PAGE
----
NORCAL Group experts onsite at Saving Private Practice include:
    Bradford S. Dunkin, MHA, NORCAL Group, Sr. Risk Management Specialist & Belinda Ramon, NORCAL Group, Regional Business Development Representative

    RCMA Physician Workforce Development
    Areas of Consultation:
    Physician & Mid-Level Provider Recruitment and Resources

    RCMA is committed to addressing the physician shortage in Inland Southern California and RCMA’s Physician Recruitment Development Director is available to meet with you and provide additional help and resources to help you hire an associate.
    RCMA experts onsite at Saving Private Practice include:
    Sonya Jackson, RCMA, Physician Workforce Development Director

    Thakur Law Firm, APC
    Areas of Consultation:
    Healthcare Law, Employment Law, Business &Corporate Law, Real Estate Law, Estate Planning & Asset Protection
    Thakur Law Firm is a full service law firm with expertise in Health Care Law, Business & Employment Law, Estate Planning, Real Estate, Tax Law and Litigation. Thakur Law Firm, APC is a full service law firm with expertise in Health Care Law, Business & Employment Law, Estate Planning, Real Estate, Tax Law and Litigation.
    Thakur Law Firm experts onsite at Saving Private Practice include: Pamela Thakur, Esq., Jas Sondh, Esq. & Ash Dudheker, Esq.

    Universal Financial Systems
    Areas of Consultation:
    Medical Billing & Collections
    Universal Financial Systems (UFS) is a Southern California based financial services company specializing in medical billing & collections, consumer & commercial collections, litigation & judgment collections, accounting services and general business consulting.
    UFS experts onsite at Saving Private Practice include: George Christidis, UFS, COO

    Zymeda Provider Solutions
    Areas of Consultation:
    Practice Management, Strategic Planning, Payor Contracting, Billing Zymeda Provider Solutions is a full service practice management partner offering services in strategic planning, operational process improvement, billing, medical practice staffing and training, benefit administration and managed care operations.
    Zymeda experts onsite at Saving Private Practice include: Helene Beilman-Werner, Zymeda, CEO & Pam Geukens, Zymeda, Director of Operations

    Nominations Solicitation

    The CMA Committee on Nominations is now seeking nominations for elections of Mode of Practice delegates and alternate delegates for the 2016-2018 terms, which begins July 1, 2016 and runs through June 30, 2018. 

    The following seats are now open for nominations:

    • Academic Mode of Practice Forum Delegation represents the special concerns of physicians practicing as part of a medical school faculty.
    • Administrative Forum Delegation represents the special concerns of physicians practicing in administrative settings such as medical directors and administrators of medical organizations.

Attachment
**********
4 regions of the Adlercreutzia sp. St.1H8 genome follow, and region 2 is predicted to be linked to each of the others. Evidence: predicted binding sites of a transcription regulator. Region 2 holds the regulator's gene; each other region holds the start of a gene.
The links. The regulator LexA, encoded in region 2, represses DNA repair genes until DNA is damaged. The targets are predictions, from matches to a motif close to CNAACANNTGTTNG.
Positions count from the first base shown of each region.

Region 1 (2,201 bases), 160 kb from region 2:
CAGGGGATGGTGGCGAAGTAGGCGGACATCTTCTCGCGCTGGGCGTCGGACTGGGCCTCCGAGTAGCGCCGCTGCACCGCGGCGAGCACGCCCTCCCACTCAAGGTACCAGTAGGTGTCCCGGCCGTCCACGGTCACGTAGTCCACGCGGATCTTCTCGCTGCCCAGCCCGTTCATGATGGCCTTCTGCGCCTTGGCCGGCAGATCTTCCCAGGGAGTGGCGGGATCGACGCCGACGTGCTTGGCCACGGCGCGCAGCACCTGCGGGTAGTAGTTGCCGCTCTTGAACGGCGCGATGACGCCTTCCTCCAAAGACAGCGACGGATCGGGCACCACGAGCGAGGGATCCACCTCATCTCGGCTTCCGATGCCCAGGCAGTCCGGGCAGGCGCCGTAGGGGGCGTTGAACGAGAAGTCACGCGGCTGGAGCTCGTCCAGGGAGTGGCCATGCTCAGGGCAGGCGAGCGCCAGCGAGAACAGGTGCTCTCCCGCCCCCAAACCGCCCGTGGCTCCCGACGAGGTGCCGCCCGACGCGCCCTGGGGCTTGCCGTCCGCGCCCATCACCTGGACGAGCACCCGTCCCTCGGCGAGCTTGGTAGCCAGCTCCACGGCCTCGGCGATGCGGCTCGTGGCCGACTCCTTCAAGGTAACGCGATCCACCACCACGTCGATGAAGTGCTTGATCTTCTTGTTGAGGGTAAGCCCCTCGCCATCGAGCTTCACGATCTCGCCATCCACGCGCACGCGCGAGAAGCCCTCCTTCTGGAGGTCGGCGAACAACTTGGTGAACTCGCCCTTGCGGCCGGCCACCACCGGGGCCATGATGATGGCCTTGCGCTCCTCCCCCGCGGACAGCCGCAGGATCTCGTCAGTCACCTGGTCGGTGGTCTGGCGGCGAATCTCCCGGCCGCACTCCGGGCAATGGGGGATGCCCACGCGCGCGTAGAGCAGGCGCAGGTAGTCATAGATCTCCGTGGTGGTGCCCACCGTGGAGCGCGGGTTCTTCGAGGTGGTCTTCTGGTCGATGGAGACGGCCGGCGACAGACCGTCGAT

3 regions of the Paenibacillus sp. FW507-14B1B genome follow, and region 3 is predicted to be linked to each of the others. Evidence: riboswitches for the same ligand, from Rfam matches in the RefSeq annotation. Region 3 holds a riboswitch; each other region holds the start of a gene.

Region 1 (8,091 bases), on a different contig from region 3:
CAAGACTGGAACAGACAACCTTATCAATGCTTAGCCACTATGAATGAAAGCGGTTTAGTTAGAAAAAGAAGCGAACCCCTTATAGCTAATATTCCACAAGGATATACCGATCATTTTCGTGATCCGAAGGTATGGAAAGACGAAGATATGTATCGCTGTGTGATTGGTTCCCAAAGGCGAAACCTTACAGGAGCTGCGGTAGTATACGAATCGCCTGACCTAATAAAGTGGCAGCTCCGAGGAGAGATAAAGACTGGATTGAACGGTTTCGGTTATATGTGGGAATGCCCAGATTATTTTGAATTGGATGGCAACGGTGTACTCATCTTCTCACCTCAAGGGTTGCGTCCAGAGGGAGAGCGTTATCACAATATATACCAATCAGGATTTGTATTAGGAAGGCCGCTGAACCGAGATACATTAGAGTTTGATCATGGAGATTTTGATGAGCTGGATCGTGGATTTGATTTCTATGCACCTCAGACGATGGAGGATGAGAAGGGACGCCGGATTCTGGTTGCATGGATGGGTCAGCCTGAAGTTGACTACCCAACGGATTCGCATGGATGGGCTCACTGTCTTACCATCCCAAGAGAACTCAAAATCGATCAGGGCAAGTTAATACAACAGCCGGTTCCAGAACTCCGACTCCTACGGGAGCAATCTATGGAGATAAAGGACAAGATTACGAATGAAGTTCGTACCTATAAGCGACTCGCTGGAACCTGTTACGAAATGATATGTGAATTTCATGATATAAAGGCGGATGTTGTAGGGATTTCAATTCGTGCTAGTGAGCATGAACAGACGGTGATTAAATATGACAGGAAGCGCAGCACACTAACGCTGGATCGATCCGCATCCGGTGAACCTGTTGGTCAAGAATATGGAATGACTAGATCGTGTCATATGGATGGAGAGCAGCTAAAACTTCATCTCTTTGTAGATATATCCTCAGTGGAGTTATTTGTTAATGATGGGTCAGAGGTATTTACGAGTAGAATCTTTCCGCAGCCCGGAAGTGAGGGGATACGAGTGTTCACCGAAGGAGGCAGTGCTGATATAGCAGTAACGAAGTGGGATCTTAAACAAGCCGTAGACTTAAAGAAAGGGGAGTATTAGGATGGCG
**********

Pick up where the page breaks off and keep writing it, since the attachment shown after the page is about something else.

• Government Employed Physicians Forum Delegation represents the special concerns of physicians employed by the federal, state or county government.
    • Hospital Based Practice Forum Delegation represents the special concerns of physicians whose practice is based in a hospital.
    • Medium-Size Group Forum Delegation represents the special concerns of physicians who practice in professional medical corporations or partnerships with between five (5) and one-hundred and fifty (150) shareholders, partners, and/or physician employees.
    • Large Group Forum Delegation represents the special concerns of physicians who practice in professional medical corporations or partnerships with between one-hundred and fifty (150) and one thousand (1,000) shareholders, partners and/or physician employees.
    • Very Large Group Forum Delegation represents the special concerns of physicians who practice in professional medical corporations or partnerships with over one thousand (1,000) shareholders, partners and/or physician employees.


    RCMA members can apply directly. Nominations must be submitted using the forms below and must be e-mailed no later than Thursday, April 14, 2016 to Nominations@cmanet.org 

    Instructions: Please submit nominations to nominations@cmanet.org including:

    • Indication in your email subject line which office/ seat you are interested in
    • Statement of Interest/qualifications. If you are selected as a nominee, this statement will appear alongside your name on the ballot (not to exceed 250 words).

    For more information, please contact: Michelle Chapanian mchapanian@cmanet.org or (916) 551-2054

     


    It's Finally Over! The Medicare SGR is Dead!

    LAST NIGHT THE SENATE APPROVED H.R. 2: THE MEDICARE SGR REFORM AND THE CHILDREN’S HEALTH INSURANCE REAUTHORIZATION ACT WHICH REPEALS MEDICARE’S SUSTAINABLE GROWTH RATE FORMULA, HOURS BEFORE DOUBLE-DIGIT PAYMENT CUTS TO PHYSICIANS WERE SET TO TAKE EFFECT. THE BILL HAS BEEN SENT TO THE WHITE HOUSE WHERE PRESIDENT OBAMA IS EXPECTED TO SIGN IT INTO LAW.